October 25, 2006

In a White House which leads by slogans, a change in course.

Maureen Dowd, or MoDo to the tragically hip, writes in today's NYTimes:
Things have become so dire for the Republicans that now even Bush is distancing himself from Bush.

The president is cutting and running from the president.

In a momentous event at the White House on Monday, Tony Snow made a major announcement about an important new strategy for Iraq. The president will no longer stay the course on the rallying cry "stay the course."

A presidency built on message discipline (Message: "Stay the course") is trying to salvage itself with some last-minute un-messaging (Message: "No more stay the course").

Of course, the administration has never really said what "the course" is, so it was never really apparent what "staying" it meant, anyhow.
In a White House with a Fox News all-spin sensibility, officials don’t think they need to change the strategy as much as they need to change their slogan.
Unwilling to admit mistakes or face the urgent need to go past semantic changes in a protectorate that has fallen into a vicious civil war, in which Americans are merely referees and targets, the White House is falling back on marketing. Just as Andy Card rolled out the war as a marketing event, the Bush team now thinks that all it needs to do is come up with a catchy and chesty new advertising pitch.
The Bushes don’t connect words with action. Action is something that’s secretly plotted with the inner circle behind closed doors. The public should stay out of it. The Bushes just connect words with salesmanship. Poppy Bush never meant it when he said “Read my lips: no new taxes” at the 1988 convention. It was just a Clint Eastwood-sounding line in a Peggy Noonan speech, meant to pump up his flighty image.

Just so, his son never paid any mind to his campaign promise not to nation-build, and he didn’t come through on his bullhorn pledge to catch the perpetrators of 9/11 or his tough-guy vow to bring in Osama dead or alive.

To W., the words he says to Americans don’t matter as much as the words Dick Cheney says to him. He just has to hope that daddy’s friend, James Baker, the smooth fixer who is co-chairman of the Iraq Study Group and who has already suggested moving past the meaningless partisan jargon of “cut and run” and “stay the course,” comes up with a plan to rescue Junior from a fine mess one more time.
More here.. (subscription required)

Bush has been thumping the podium, leaning over and jutting his chin out and saying that the solution is to stay the course up until just yesterday. He's also become fond of bobbing his head over the podium and accusing Dems of wanting a timetable for withdrawal and saying that was clearly nothing but "cut and run".

Well, in an administration which clearly thinks it's more important to churn out ad slogans as a substitute for actual policy, let alone results, Bush has now performed a whopping example of what his own party would call a flip-flop of major proportions. (Or are they hypocrites? Nah..)

Bush stated, "...listen, we've never been 'stay the course'", a blatant lie backed up by some outlets showing edited tapes showing him saying it dozens of times.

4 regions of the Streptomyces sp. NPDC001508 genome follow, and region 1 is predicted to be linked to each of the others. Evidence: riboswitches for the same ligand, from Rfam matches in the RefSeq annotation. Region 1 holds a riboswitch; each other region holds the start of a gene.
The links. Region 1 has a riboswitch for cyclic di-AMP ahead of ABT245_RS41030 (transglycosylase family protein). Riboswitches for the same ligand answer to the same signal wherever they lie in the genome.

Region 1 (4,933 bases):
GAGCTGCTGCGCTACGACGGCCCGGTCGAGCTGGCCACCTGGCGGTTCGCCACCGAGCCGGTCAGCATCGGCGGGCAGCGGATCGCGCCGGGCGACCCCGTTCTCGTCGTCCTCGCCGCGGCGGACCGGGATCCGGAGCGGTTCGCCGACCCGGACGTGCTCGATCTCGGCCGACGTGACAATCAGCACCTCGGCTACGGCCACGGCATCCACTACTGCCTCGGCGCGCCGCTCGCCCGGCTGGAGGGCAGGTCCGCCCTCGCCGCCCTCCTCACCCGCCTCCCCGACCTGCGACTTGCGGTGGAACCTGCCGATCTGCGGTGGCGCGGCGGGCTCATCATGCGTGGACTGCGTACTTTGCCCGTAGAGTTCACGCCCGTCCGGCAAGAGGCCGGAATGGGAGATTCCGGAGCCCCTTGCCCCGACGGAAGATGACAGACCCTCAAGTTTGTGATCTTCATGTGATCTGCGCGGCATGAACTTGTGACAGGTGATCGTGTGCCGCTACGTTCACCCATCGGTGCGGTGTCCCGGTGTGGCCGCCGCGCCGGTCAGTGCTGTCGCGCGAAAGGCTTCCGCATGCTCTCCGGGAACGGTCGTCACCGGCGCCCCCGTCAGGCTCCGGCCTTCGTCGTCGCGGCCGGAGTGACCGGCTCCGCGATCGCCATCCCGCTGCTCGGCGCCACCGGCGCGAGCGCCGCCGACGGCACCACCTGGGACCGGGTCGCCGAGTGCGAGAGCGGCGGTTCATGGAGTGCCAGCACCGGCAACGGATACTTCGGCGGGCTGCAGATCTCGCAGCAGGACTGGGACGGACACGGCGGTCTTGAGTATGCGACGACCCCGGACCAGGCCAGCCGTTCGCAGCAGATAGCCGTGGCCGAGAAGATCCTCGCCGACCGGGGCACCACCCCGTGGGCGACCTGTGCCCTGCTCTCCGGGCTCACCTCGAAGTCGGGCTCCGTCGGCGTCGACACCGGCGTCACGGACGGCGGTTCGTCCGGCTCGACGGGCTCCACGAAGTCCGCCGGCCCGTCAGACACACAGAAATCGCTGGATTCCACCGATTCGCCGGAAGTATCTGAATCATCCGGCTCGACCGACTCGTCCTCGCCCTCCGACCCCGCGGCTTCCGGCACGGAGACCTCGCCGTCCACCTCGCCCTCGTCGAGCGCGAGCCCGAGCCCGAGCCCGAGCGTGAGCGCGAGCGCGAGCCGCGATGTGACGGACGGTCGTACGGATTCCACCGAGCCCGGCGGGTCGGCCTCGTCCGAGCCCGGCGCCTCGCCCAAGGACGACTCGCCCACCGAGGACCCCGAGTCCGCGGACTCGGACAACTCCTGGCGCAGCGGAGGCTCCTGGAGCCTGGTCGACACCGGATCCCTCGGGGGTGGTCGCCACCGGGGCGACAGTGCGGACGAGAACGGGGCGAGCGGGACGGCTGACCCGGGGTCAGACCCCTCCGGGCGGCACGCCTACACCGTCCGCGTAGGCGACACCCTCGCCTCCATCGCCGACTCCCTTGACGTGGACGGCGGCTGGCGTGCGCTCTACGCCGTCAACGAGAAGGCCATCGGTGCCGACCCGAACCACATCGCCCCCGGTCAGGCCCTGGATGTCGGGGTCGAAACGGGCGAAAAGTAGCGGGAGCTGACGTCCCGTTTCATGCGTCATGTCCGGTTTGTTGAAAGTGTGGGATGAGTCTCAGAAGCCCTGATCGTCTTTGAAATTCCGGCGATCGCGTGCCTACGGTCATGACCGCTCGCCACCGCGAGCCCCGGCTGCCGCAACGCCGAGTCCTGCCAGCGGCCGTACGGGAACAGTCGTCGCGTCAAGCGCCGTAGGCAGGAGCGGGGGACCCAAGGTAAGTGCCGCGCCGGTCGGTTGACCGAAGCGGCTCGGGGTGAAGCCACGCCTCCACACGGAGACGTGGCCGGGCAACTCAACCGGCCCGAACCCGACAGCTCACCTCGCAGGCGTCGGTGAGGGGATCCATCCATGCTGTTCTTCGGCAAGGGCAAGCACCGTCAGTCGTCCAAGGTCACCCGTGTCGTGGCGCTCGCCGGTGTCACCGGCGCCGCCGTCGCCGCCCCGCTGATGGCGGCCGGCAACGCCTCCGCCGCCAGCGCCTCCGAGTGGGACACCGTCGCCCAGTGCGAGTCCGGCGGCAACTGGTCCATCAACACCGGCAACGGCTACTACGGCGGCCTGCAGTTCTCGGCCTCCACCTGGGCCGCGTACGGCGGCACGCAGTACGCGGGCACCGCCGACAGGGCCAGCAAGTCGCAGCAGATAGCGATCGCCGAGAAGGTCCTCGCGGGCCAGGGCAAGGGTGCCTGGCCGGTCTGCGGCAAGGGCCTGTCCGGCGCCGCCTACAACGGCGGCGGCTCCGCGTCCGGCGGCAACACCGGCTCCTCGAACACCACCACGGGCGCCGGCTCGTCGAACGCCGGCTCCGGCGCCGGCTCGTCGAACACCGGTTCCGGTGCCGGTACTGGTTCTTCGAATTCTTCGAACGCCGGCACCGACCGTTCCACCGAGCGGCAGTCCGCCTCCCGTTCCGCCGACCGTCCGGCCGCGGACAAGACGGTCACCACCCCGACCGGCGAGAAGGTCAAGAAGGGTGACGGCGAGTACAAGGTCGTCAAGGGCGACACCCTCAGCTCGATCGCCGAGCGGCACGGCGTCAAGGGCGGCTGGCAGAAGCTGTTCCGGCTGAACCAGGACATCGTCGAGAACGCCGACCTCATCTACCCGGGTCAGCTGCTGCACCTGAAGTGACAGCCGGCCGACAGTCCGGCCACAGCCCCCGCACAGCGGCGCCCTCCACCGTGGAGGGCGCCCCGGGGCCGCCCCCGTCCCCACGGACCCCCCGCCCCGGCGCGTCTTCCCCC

Tony Snow said they weren't using the term anymore because it didn't reflect the "dynamic" nature of their strategy in Iraq. Uh. OK.

If that's a bit confusing, let's allow the commander in chief to clear it up for us.
"The characterization of, you know, 'It's 'stay the course' is about a quarter right," he said. "'Stay the course' means keep doing what you're doing. My attitude is: Don't do what you're doing if it's not working -- change. 'Stay the course' also means don't leave before the job is done."
There, that should clear it all up.

CBS's Dick Myers notes that Bush is giving doublespeak a bad name.
The most effective and common type of Democratic advertising has shown bloody pictures, body counts and ominous music over sound bites of the president saying "stay the course' and the candidate saying, no, we need a new course, a new direction.

"Stay the course" became a negative that implied an ostrich-like imperviousness to reality. But the president and his marketing team didn't just dump the slogan; they denied the slogan ever existed.

Because not staying the course with "stay the course" would mean you're a cut and runner. Americans aren't cut and run guys. Cut and run guys aren't resolve guys and the president is a resolve guy.

The audaciousness of this is offensive. Actually, it's insulting.
And after rolling out a full-scale tub-thumping campaign to tar the Dems as "cut and runners" for even entertaining the idea of some sort of phased withrawal on a timetable, the Pentagon now says that they're going to look into establishing a timetable for creating a blueprint for a timeline for planning a withdrawal from Iraq... or something that sounds an awful like what Bush and his lackeys have been assuring us was "cut and run".

So now that "Stay the course" is no longer "operational", as they say, what should replace it?

Cut and stay?

Duck and cover?

Stay and pray?


At 10/25/2006 12:58 PM, Anonymous Anonymous said...

Jees, don't you have anything positive to say about anything that is not liberal?

At 10/25/2006 2:05 PM, Blogger illinidem said...

Scoop the Poop

Insurgency Schminsurgency

What Civil War?

It's Iraq's Fault!

At 10/25/2006 5:28 PM, Blogger QuadCityImages said...

"Oceania Has Never Been at War with Eurasia"

At 10/25/2006 7:38 PM, Blogger The Inside Dope said...

QCI.... outstanding!! Nice work.

At 11/04/2006 8:10 AM, Anonymous Anonymous said...

When Bush says "stay the course" it reminds me of Nixon saying "4 more years".



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